LH: I’m so excited to be involved with the Women’s Initiative for Self Employment. They are one of the largest domestic micro-enterprise training organizations. They’ve been operating in San Francisco for 25 years, and now they are expanding nationally to New York. They provide a winning combination of training, access to capital through micro-loans and on-going support through mentoring and networking to help low income women start and grow their businesses. Their results are remarkable.

Women's Initiative class70% of their graduates are in business 5 years out and they each create 2.5 jobs on average. Last year in CA alone, they created and retained over 5,500 jobs! I’m chairing their New York board and it’s like running a startup. I’ve been involved in all aspects of getting them up and running here from building a board, finding partners, raising money and helping to launch classes. I’m proud to say we have put over 170 women through our workshop already and launched our first two 11 week classes, which are like mini-MBAs. We believe that the Women’s Initiative can have a significant impact in New York, creating businesses that will support women and their families and communities and help create jobs in New York.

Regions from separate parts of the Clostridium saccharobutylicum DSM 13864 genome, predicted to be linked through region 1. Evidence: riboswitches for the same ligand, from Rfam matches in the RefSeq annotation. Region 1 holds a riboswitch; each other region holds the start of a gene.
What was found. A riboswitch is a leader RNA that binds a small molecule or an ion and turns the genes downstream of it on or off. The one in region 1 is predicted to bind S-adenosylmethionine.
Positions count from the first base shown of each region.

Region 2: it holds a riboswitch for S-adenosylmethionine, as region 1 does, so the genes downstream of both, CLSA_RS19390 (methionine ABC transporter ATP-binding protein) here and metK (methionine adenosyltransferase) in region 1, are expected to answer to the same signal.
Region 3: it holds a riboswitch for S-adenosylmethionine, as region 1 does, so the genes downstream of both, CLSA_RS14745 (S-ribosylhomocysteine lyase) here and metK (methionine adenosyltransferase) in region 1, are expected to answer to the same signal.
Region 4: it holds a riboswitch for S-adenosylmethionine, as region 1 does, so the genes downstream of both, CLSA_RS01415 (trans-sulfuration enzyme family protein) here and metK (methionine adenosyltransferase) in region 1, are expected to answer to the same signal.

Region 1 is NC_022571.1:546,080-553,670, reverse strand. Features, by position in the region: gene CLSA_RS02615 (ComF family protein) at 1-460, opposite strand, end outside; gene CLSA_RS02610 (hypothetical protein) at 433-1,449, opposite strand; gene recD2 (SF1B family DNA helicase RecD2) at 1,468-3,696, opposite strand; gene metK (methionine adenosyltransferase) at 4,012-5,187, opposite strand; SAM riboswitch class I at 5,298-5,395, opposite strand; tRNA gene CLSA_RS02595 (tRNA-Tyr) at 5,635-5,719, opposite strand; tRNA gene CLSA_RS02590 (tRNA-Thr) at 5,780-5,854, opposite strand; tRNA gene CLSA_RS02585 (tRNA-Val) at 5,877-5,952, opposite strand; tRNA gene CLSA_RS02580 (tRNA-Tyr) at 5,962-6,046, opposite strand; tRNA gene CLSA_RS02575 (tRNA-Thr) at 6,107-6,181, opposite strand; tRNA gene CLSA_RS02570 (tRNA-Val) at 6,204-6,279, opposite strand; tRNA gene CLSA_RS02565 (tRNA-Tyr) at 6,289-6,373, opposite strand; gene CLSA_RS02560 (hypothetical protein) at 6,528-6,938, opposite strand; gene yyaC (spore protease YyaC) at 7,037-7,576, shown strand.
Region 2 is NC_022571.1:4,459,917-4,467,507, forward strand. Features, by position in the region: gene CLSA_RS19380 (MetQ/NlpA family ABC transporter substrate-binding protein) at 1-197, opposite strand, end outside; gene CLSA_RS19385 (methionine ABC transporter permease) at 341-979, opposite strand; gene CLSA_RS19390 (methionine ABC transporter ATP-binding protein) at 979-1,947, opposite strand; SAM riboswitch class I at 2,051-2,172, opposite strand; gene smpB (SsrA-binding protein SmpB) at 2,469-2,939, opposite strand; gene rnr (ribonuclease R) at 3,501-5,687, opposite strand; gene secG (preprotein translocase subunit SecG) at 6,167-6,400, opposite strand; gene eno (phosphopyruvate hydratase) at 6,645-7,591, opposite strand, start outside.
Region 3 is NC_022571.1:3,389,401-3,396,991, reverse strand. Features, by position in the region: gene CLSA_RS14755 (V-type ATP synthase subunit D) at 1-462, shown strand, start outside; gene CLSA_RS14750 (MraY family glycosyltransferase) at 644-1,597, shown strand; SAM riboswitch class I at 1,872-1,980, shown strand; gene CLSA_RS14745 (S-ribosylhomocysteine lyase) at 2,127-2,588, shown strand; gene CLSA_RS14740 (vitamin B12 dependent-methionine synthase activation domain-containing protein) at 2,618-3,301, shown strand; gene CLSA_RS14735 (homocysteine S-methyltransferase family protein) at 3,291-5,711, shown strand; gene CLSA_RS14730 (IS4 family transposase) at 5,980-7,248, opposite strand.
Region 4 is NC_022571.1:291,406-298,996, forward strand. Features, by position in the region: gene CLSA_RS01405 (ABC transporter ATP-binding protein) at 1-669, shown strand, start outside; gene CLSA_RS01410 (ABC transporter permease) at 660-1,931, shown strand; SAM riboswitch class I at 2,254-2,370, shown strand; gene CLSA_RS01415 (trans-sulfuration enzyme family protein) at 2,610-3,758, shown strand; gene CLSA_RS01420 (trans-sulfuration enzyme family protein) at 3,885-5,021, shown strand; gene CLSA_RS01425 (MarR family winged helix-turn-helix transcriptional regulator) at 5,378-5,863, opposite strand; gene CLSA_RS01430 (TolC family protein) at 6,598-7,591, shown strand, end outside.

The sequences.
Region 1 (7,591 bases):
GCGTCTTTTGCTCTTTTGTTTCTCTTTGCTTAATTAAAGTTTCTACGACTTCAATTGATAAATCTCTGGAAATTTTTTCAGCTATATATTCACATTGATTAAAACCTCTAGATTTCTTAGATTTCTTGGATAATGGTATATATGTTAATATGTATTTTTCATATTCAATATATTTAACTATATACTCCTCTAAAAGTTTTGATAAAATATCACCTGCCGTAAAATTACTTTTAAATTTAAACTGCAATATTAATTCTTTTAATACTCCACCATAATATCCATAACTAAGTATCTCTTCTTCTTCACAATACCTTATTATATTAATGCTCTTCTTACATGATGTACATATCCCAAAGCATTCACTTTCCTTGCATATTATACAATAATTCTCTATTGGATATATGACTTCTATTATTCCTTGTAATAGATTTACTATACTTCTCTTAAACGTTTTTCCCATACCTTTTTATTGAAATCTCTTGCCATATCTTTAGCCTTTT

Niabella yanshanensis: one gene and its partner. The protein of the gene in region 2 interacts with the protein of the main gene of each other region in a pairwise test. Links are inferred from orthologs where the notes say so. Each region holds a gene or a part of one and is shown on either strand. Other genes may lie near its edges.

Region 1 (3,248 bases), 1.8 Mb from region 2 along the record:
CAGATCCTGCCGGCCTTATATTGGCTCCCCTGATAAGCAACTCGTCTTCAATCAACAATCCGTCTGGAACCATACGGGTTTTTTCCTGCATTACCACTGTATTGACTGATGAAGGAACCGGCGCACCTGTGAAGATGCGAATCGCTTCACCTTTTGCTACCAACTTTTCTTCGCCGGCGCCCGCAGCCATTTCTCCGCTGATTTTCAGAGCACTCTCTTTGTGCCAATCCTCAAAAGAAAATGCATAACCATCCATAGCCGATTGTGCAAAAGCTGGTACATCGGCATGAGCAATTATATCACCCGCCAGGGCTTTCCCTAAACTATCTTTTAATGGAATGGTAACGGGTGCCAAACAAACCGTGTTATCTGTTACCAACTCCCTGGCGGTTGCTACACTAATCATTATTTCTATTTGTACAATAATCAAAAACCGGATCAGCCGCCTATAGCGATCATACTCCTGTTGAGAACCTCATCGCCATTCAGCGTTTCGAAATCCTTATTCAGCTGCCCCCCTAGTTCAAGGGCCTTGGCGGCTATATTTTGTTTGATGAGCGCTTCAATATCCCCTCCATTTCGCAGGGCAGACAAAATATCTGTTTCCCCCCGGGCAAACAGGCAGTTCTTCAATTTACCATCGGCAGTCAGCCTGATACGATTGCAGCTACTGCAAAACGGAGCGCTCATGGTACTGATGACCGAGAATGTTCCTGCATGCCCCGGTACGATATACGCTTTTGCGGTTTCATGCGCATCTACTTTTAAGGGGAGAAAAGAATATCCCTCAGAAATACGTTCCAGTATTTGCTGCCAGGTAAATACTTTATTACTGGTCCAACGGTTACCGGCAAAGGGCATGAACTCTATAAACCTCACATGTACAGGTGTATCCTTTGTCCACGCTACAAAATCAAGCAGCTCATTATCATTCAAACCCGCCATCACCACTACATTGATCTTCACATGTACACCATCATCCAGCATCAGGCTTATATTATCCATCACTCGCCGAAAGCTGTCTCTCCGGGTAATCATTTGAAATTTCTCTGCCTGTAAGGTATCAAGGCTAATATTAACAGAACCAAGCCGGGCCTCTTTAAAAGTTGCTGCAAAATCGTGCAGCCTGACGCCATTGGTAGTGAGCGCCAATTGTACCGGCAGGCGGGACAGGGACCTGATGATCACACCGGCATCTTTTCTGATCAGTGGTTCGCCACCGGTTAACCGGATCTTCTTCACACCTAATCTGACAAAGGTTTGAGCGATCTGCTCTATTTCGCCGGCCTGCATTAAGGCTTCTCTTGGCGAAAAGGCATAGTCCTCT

WYSK: What are some lessons you have learned throughout your career? Would you do anything differently?

LH: I think there’s a new culture now of “fast failure” which is great. I think I tend to not want to give up on things that aren’t working and hold on to them for too long. It’s a balancing act for an entrepreneur to know when to persevere and when to “pivot”- either tweak the business model or fold up the tent and try something new. The good news is that now it’s a lot less expensive to build technology to try things out.

WYSK: What are the top three tips that you would you give to a woman who is interested in starting a business?

  1. Don’t be afraid to ask
  2. Know your numbers